Underwriting in real estate is a process that evaluates the risk of a transaction. Banks need to do everything they can to minimize their risk, and they do this by Analyzing the buyer’s application to determine the risk of making the loan. This includes two parts, the underwriter: 

Since the house is used as collateral for the loan, underwriters use a debt service coverage ratio (DSCR) if the property can redeem its own value. If the property can cover the expense of the loan, then it is a secure proposition, and the bank will likely accept the deal. 

Why is Underwriting in Real Estate Important? 

Underwriting is important because it helps lenders avoid potentially risky deals. Banks cannot stay in business if too many loans default, so they use this process to minimize as much as possible the number of bad deals. This process: 

It is important to protect the market as much as possible from bad deals. Poor lending decisions led to the housing crisis during the last decade.1 

The Function of an Underwriter 

The main function of an underwriter is to protect the lender from entering a bad deal. If you’re thinking all of this is to protect the bank, then you’re right. So, why is it important to you? 

  •  If the bank makes too many bad loans, they go out of business.  
  • Then there is no capital market for a mortgage.  
  • Even if bad loans don’t sink the bank, then interest rates will go very high to cover credit risk.  

It is also in your best interest for the bank to make good loans. These professionals help banks from entering bad transactions, which helps keep interest rates lower, and stabilizes the housing market,  

The Underwriter in a Transaction  

The bank hires the underwriter to evaluate the property and the land. They are professionals who fact-check the application and the property to minimize risk. They may be: 

  • An employee of the bank 
  • a third-party professional hired by the bank. 

In either case, the lender wants them to work independently, so they return unbiases results. 

Loan Officers and Underwriters   

Loan officers do work together with underwriters, but they have very different jobs. A loan officer: 

  • Is the salesperson for the lender 
  • Helps borrowers understand the mortgage process and find the right type of loan 
  • Fills out paperwork with the potential client for the loan and walks them through from beginning to end 

Underwriters, on the other hand, have a specific mandate, to assess credit risk for the deal. The loan officer communicates with the underwriter about what information the borrower needs to provide and alternatives if there is a problem. A diligent mortgage representative does everything they can to make the deal work. That includes acting as a go-between to provide documents, information, and options.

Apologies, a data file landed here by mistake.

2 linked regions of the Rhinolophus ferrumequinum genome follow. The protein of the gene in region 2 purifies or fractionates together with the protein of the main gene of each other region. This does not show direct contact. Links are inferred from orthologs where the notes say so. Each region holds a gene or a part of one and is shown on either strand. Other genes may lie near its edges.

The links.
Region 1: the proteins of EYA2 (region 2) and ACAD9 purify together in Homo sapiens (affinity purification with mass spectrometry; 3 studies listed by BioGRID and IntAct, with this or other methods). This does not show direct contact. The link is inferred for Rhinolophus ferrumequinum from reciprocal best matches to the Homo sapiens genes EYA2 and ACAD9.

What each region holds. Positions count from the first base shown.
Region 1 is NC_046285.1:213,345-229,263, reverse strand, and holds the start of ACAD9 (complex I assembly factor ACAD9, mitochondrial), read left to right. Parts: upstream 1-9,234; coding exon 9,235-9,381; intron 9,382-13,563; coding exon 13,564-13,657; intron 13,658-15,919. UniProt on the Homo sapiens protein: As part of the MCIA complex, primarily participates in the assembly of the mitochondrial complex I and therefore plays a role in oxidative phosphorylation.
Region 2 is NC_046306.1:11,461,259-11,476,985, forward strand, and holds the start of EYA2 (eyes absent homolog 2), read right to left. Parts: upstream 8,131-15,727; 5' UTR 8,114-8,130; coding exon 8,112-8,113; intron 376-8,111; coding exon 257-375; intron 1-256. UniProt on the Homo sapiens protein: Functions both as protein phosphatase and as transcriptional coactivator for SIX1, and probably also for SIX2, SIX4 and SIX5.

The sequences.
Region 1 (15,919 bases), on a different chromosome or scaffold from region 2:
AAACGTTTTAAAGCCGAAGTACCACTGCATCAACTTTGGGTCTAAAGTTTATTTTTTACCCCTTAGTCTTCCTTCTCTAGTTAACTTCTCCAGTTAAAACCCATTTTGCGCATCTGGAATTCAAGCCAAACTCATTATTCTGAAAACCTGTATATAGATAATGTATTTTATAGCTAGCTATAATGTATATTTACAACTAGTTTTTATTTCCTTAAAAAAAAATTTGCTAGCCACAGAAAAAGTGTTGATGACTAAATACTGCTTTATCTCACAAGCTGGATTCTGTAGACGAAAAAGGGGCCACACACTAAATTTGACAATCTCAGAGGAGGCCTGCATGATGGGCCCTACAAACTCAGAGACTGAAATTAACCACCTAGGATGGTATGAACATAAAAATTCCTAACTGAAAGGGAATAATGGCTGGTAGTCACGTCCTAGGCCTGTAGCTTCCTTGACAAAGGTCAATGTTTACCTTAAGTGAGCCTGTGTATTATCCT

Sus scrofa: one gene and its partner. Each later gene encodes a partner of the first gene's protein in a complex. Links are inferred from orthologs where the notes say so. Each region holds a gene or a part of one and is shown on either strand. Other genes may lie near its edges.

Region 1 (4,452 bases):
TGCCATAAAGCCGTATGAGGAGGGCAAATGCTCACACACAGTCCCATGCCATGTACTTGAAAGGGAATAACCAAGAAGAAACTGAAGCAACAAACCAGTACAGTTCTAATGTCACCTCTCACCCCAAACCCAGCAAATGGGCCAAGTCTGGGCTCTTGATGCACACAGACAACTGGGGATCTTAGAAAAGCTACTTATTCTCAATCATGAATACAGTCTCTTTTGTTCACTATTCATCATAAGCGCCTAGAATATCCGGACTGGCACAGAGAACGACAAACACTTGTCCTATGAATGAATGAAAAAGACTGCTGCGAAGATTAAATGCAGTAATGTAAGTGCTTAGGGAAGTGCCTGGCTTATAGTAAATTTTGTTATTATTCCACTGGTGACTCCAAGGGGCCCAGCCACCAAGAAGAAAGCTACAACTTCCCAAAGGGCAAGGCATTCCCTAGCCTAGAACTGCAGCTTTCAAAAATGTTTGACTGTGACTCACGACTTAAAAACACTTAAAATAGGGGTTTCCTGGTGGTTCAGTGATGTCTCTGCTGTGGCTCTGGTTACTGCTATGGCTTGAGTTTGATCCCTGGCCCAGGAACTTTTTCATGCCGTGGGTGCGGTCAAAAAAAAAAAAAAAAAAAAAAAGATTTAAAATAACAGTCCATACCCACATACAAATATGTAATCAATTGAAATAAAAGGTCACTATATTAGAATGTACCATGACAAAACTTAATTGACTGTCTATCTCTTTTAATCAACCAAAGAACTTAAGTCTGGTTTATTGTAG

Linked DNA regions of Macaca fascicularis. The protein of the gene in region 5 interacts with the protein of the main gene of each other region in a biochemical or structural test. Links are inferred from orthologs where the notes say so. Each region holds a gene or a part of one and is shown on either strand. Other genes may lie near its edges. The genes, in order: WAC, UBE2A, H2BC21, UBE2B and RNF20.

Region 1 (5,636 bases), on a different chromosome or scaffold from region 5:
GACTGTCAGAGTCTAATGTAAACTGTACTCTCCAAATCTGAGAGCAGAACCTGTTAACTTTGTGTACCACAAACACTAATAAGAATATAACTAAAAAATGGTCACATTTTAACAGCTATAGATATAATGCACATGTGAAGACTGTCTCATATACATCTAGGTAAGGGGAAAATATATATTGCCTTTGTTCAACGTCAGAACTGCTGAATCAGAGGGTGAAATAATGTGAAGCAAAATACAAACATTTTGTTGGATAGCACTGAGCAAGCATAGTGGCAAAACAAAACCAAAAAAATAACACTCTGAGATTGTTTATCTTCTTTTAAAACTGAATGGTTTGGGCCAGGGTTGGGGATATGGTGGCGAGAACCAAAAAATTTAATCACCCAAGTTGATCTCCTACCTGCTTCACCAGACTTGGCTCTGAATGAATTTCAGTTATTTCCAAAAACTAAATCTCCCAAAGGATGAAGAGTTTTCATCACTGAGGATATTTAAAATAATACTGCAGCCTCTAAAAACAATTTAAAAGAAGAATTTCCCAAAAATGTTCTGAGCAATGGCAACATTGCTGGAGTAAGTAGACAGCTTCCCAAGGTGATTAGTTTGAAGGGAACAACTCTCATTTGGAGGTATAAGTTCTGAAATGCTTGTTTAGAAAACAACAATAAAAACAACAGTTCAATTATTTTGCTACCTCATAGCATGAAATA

What Do Banks Look For When Underwriting in Real Estate? 

Underwriters look for potential credit risks with the buyer and possible risks associated with the house. They generally look for three things: 

  • Credit – Your credit history or payment records 
  • Capacity – Your income, assets, and liabilities 
  • Collateral – Your down payment and home value 

The bank wants to know more than if your credit score is good. They also want to know your capacity to borrow. Remember that this is a big loan, and they want to make sure you aren’t getting in over your head with too much debt.  

Why do Underwriters Deny Loans?

Underwriters deny loans because they believe the credit risk is too high. Within that context, there are many reasons. Some of the most common include: 

  • History of late payments 
  • Job-status changed 
  • Omitted information on the application 
  • Recently opened credit accounts 
  • Don’t have enough cash to close 
  • Home appraisal too low 

It is discouraging when the bank denies your loan, but it doesn’t mean you should give up on buying a house. As you can see there are a lot of reasons why the lender may deny a loan. You can fix most of these, though. Work with your mortgage broker to clear the times that prevented you from getting the loan, and then try again.

Can Underwriters Make Exceptions? 

Underwriters generally do not make exceptions, but it depends on what you mean by exceptions. There are three answers that they will generally give you: 

  • Approved or conditional approval 
  • Suspended 
  • Denied 

Most of the time you must meet some conditions because you missed a signature somewhere or need to clarify a late payment or large deposit. Less often they suspend your loan application. This is more serious and is usually because of employment or income issues. If the bank denies your loan it could be something very serious, but it may be that you fill out the application wrong, you need a larger down payment, or your credit report contains an error.2  

Final Thoughts on Underwriting in Real Estate

Underwriting in real estate is a long, complicated process. It can be tedious and frustrating. This underscores the importance of finding a good mortgage broker. Like a good realtor will guide you through the buying process, a diligent professional loan officer will guide you, give you advice, and offer you options. 


  1. Investopedia  
  2. The Balance